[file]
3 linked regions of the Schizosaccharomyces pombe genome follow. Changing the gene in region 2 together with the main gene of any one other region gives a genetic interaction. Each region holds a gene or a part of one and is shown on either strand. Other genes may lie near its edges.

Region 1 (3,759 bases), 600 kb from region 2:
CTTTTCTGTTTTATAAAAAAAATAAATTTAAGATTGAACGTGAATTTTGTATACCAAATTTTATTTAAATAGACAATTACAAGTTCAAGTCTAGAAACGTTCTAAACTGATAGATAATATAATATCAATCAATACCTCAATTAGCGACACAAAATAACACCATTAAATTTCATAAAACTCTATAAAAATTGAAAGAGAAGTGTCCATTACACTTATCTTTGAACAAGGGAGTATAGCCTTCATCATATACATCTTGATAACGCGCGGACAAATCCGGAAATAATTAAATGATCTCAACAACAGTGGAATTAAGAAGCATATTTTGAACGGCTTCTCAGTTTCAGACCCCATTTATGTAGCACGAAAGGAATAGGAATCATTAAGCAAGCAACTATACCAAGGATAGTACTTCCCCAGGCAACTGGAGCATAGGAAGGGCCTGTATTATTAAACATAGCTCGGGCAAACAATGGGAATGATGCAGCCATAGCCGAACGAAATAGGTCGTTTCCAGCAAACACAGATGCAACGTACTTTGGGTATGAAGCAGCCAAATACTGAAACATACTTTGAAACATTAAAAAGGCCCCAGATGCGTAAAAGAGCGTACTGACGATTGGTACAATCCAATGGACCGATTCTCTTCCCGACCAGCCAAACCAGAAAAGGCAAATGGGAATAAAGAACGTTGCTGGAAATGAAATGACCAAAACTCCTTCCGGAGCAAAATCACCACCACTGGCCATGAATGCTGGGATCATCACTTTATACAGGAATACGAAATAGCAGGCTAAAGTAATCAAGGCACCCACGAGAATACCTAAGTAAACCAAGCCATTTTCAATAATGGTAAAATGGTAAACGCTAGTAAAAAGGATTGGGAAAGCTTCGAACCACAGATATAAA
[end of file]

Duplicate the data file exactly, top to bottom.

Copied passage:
3 linked regions of the Schizosaccharomyces pombe genome follow. Changing the gene in region 2 together with the main gene of any one other region gives a genetic interaction. Each region holds a gene or a part of one and is shown on either strand. Other genes may lie near its edges.

Region 1 (3,759 bases), 600 kb from region 2:
CTTTTCTGTTTTATAAAAAAAATAAATTTAAGATTGAACGTGAATTTTGTATACCAAATTTTATTTAAATAGACAATTACAAGTTCAAGTCTAGAAACGTTCTAAACTGATAGATAATATAATATCAATCAATACCTCAATTAGCGACACAAAATAACACCATTAAATTTCATAAAACTCTATAAAAATTGAAAGAGAAGTGTCCATTACACTTATCTTTGAACAAGGGAGTATAGCCTTCATCATATACATCTTGATAACGCGCGGACAAATCCGGAAATAATTAAATGATCTCAACAACAGTGGAATTAAGAAGCATATTTTGAACGGCTTCTCAGTTTCAGACCCCATTTATGTAGCACGAAAGGAATAGGAATCATTAAGCAAGCAACTATACCAAGGATAGTACTTCCCCAGGCAACTGGAGCATAGGAAGGGCCTGTATTATTAAACATAGCTCGGGCAAACAATGGGAATGATGCAGCCATAGCCGAACGAAATAGGTCGTTTCCAGCAAACACAGATGCAACGTACTTTGGGTATGAAGCAGCCAAATACTGAAACATACTTTGAAACATTAAAAAGGCCCCAGATGCGTAAAAGAGCGTACTGACGATTGGTACAATCCAATGGACCGATTCTCTTCCCGACCAGCCAAACCAGAAAAGGCAAATGGGAATAAAGAACGTTGCTGGAAATGAAATGACCAAAACTCCTTCCGGAGCAAAATCACCACCACTGGCCATGAATGCTGGGATCATCACTTTATACAGGAATACGAAATAGCAGGCTAAAGTAATCAAGGCACCCACGAGAATACCTAAGTAAACCAAGCCATTTTCAATAATGGTAAAATGGTAAACGCTAGTAAAAAGGATTGGGAAAGCTTCGAACCACAGATATAAA